low back

PREHAB: TAKING CONTROL OF YOUR RECOVERY

Optimising recovery from surgery:

Regardless of what it’s for, surgery can be scary and overwhelming. It is normal to feel a sense of helplessness or feeling as if you don’t have control over the end outcome. However, it is important to understand that you play the single most important role in the outcome of your recovery and it starts long before you meet with your surgeon. Preparing your body and mind for what you are about to encounter is an important aspect of recovery and creates good habits for your post-surgery rehabilitation.

 

How do you do this, you ask?

 

We call this Prehab

 

Prehab is a programme designed to prevent injuries before they actually occur. This can be applied to anyone or any injury however in the context of surgery it is you taking an active approach to prepare yourself physically and mentally for what you are about to go through. It plays a massive part in giving you the power to control the success of your upcoming surgery.

 

Why should you do Prehab?

 

Numerous studies have shown that patients who participate in Prehab have significantly better outcomes than those who do not. Those who undergo prehab generally have quicker recovery times, return to sport faster, have less complications and are generally more satisfied with their end outcome.

 

Does this apply to me?

 

Prehab is highly recommended for anyone planning to undertake or has been referred for surgery. Research has shown Prehab to be effective in enhancing recovery for patients undergoing total hip and knee replacements, ACL reconstructions, shoulder surgery such as rotator cuff repairs and lower back surgery.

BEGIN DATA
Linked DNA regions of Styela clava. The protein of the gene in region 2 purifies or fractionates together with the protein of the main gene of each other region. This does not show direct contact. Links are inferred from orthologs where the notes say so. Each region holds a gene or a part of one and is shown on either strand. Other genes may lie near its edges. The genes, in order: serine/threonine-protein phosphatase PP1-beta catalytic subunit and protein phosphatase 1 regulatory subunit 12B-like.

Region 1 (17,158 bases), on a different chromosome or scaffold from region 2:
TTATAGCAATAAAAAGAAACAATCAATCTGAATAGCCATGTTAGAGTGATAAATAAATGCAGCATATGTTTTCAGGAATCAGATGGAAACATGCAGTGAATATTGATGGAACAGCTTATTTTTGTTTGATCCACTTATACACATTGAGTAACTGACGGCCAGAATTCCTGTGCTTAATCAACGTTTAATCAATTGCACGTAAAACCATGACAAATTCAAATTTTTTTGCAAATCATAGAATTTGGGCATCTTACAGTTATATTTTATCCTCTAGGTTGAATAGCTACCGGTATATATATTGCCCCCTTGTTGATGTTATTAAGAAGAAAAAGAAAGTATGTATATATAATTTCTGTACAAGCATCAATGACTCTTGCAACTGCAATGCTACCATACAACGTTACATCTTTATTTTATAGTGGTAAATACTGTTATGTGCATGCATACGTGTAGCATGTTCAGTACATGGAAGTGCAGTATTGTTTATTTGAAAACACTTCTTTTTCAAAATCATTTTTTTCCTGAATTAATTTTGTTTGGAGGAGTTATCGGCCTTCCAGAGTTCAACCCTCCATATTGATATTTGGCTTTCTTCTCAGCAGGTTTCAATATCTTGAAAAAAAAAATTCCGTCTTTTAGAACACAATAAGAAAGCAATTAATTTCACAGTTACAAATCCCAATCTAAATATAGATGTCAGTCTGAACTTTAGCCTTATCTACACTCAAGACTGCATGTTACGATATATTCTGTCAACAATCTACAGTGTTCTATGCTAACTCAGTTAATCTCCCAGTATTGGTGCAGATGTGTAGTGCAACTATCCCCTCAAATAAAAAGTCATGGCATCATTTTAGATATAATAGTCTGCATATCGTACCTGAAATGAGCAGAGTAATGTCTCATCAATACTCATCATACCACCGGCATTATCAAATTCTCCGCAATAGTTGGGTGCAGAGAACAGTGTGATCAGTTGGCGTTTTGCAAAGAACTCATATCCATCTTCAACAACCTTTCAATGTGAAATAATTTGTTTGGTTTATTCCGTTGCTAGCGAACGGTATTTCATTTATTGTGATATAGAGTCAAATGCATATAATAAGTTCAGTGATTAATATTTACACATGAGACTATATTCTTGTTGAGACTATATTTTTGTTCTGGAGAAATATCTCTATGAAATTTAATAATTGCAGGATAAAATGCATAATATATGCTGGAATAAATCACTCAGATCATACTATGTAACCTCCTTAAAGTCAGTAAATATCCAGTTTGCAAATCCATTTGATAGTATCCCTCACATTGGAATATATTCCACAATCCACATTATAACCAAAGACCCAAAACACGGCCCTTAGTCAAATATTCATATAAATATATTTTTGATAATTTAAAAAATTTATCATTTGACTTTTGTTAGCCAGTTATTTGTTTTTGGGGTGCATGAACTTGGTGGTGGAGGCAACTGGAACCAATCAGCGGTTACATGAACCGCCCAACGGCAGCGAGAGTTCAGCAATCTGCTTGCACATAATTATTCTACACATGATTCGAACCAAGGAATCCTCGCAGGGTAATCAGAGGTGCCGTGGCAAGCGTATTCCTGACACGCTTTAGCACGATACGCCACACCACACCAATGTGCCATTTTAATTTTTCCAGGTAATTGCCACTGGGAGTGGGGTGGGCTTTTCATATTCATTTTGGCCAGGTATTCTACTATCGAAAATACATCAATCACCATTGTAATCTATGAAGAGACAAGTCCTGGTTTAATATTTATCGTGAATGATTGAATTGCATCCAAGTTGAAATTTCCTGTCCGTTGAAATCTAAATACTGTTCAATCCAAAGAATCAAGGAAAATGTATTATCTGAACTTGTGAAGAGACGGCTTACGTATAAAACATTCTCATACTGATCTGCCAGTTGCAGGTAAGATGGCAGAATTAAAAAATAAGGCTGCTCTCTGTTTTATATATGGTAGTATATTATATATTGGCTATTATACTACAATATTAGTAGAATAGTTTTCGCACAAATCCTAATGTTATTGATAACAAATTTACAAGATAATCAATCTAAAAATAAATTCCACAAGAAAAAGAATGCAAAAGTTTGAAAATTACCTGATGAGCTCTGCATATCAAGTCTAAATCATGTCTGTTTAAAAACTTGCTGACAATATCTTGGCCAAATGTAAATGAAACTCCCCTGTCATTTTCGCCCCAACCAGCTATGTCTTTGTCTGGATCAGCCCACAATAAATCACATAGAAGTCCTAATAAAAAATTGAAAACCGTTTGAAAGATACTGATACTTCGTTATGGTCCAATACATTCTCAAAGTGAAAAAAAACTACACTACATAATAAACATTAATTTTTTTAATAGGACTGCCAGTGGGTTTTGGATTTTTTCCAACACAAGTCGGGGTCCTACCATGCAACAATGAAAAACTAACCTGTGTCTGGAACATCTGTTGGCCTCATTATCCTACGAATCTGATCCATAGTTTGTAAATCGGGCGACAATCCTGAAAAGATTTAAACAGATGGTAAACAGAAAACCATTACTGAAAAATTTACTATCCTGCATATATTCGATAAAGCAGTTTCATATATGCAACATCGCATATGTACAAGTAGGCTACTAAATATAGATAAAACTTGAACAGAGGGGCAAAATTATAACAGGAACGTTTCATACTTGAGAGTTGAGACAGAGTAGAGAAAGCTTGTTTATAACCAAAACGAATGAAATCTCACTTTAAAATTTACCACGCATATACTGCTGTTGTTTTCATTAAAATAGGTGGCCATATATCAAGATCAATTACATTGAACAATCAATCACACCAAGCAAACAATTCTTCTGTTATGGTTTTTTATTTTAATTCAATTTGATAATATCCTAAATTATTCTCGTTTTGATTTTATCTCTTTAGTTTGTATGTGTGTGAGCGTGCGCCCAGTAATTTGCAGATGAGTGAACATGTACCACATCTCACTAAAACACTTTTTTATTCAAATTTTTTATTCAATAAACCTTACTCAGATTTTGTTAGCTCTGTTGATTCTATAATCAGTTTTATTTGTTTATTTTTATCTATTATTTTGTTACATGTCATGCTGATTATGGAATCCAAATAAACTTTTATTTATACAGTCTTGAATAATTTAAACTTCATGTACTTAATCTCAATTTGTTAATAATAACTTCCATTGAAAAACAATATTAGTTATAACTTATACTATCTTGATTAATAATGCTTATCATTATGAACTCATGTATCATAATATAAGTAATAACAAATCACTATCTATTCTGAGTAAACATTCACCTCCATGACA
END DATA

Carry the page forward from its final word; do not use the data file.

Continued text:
What does it involve and how long for?

 

Ideally, undergoing 6-12 weeks of Prehab prior to surgery will optimise post-surgical outcomes. In most situations this is not possible due to availability with your surgeon. This does not mean that Prehab won’t help be helpful for you. As they say, something is better than nothing and there are still many meaningful benefits to be gained with only 2 weeks of preparation.

 

5 reasons to Prehab:

 

1.     Get control of your pain:

 

 A prehab program should give you the tools to minimise pain. Reducing pain early will enable normal muscle activity and put you in a good head space leading up to surgery.

 

2.     Get in optimal physical shape:

 

Through a specific exercise program, you can improve muscle strength, flexibility, balance and coordination which has shown to optimise and speed up the recovery process post-surgery. Additionally, improving general fitness and wellbeing has many added benefits such as weight loss and improving mental resilience which is extremely important to recovery.

 

 

3.     Create good habits and kick the bad habits

 

Firstly, creating good habits beforehand will make your life so much easier once you have been discharged from hospital. Good habits start with getting in a healthy exercise regime This extends to healthy sleep, nutrition and lifestyle habits which your physiotherapist and health practitioners can guide you on.

 

Conversely, bad habits will have the opposite effect, so you can imagine the importance in changing these prior to surgery.

 

4.     Manage anxiety/stress

 

It is completely normal to feel anxious or stressed prior to surgery. In addition to physically preparing yourself you must also get yourself in the right headspace. Prehab will help mentally prepare you by getting you in a good mindset for the upcoming rehabilitation process. It will also teach you appropriate coping strategies to deal with pain and stress associated with the injury.

 

 

5.     Speed up your recovery and reduce post-operative complications

 

Prehab sets you up for a successful recovery leading to quicker recovery and return to sport times. It also reduces the risk of common complications associated with surgery.

 

 

Please feel free to contact our team at East Vic Park Physio on 9361 3777 if you have any questions or would like to find out if Prehab is appropriate for you.

Low Back Pain

Approximately 80% of people will experience lower back pain at some stage in their life. It is one of the most common reasons for people missing work and seeing a doctor or physiotherapist. Although it is extremely common it can often a bit of an unknown to the general public as to what is the cause for their pain and disability.

 

There are many different causes of low back pain from strains/sprains, posture related pain and overuse injuries. This blog post will mainly focus on acute strains or sprains of the low back.